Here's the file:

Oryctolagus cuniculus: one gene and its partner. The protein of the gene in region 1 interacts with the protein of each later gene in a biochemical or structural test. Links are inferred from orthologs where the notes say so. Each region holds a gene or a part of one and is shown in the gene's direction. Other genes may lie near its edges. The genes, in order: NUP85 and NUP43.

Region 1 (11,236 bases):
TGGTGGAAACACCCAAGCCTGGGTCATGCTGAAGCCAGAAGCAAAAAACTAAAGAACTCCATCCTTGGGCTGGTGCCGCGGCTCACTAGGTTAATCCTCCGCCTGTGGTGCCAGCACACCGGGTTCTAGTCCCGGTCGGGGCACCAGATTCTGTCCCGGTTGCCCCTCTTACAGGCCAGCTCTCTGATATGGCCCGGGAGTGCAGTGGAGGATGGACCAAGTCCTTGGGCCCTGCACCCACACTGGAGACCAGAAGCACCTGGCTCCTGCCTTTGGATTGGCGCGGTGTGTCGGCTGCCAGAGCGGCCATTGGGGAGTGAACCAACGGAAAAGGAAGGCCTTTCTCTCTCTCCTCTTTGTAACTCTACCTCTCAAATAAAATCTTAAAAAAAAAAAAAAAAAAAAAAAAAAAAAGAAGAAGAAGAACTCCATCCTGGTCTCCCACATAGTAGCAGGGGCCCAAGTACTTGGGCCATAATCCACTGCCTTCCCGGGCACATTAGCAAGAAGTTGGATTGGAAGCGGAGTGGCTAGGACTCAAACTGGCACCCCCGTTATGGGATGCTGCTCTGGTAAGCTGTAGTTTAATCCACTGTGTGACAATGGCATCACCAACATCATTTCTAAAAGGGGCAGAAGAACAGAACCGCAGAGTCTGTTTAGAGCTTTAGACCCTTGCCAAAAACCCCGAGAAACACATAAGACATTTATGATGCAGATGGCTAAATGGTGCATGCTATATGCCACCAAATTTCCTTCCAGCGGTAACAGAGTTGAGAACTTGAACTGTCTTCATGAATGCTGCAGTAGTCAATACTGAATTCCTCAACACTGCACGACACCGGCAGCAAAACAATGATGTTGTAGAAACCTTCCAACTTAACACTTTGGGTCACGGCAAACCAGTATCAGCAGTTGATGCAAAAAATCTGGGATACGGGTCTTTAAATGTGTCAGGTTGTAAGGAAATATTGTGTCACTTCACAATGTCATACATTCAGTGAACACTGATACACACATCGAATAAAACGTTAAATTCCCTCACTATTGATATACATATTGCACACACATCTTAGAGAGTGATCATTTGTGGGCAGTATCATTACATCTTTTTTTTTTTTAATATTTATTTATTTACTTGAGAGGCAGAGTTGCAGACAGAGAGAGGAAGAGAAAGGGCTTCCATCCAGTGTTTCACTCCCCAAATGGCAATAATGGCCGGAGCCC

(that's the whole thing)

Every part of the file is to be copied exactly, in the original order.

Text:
Oryctolagus cuniculus: one gene and its partner. The protein of the gene in region 1 interacts with the protein of each later gene in a biochemical or structural test. Links are inferred from orthologs where the notes say so. Each region holds a gene or a part of one and is shown in the gene's direction. Other genes may lie near its edges. The genes, in order: NUP85 and NUP43.

Region 1 (11,236 bases):
TGGTGGAAACACCCAAGCCTGGGTCATGCTGAAGCCAGAAGCAAAAAACTAAAGAACTCCATCCTTGGGCTGGTGCCGCGGCTCACTAGGTTAATCCTCCGCCTGTGGTGCCAGCACACCGGGTTCTAGTCCCGGTCGGGGCACCAGATTCTGTCCCGGTTGCCCCTCTTACAGGCCAGCTCTCTGATATGGCCCGGGAGTGCAGTGGAGGATGGACCAAGTCCTTGGGCCCTGCACCCACACTGGAGACCAGAAGCACCTGGCTCCTGCCTTTGGATTGGCGCGGTGTGTCGGCTGCCAGAGCGGCCATTGGGGAGTGAACCAACGGAAAAGGAAGGCCTTTCTCTCTCTCCTCTTTGTAACTCTACCTCTCAAATAAAATCTTAAAAAAAAAAAAAAAAAAAAAAAAAAAAAGAAGAAGAAGAACTCCATCCTGGTCTCCCACATAGTAGCAGGGGCCCAAGTACTTGGGCCATAATCCACTGCCTTCCCGGGCACATTAGCAAGAAGTTGGATTGGAAGCGGAGTGGCTAGGACTCAAACTGGCACCCCCGTTATGGGATGCTGCTCTGGTAAGCTGTAGTTTAATCCACTGTGTGACAATGGCATCACCAACATCATTTCTAAAAGGGGCAGAAGAACAGAACCGCAGAGTCTGTTTAGAGCTTTAGACCCTTGCCAAAAACCCCGAGAAACACATAAGACATTTATGATGCAGATGGCTAAATGGTGCATGCTATATGCCACCAAATTTCCTTCCAGCGGTAACAGAGTTGAGAACTTGAACTGTCTTCATGAATGCTGCAGTAGTCAATACTGAATTCCTCAACACTGCACGACACCGGCAGCAAAACAATGATGTTGTAGAAACCTTCCAACTTAACACTTTGGGTCACGGCAAACCAGTATCAGCAGTTGATGCAAAAAATCTGGGATACGGGTCTTTAAATGTGTCAGGTTGTAAGGAAATATTGTGTCACTTCACAATGTCATACATTCAGTGAACACTGATACACACATCGAATAAAACGTTAAATTCCCTCACTATTGATATACATATTGCACACACATCTTAGAGAGTGATCATTTGTGGGCAGTATCATTACATCTTTTTTTTTTTTAATATTTATTTATTTACTTGAGAGGCAGAGTTGCAGACAGAGAGAGGAAGAGAAAGGGCTTCCATCCAGTGTTTCACTCCCCAAATGGCAATAATGGCCGGAGCCC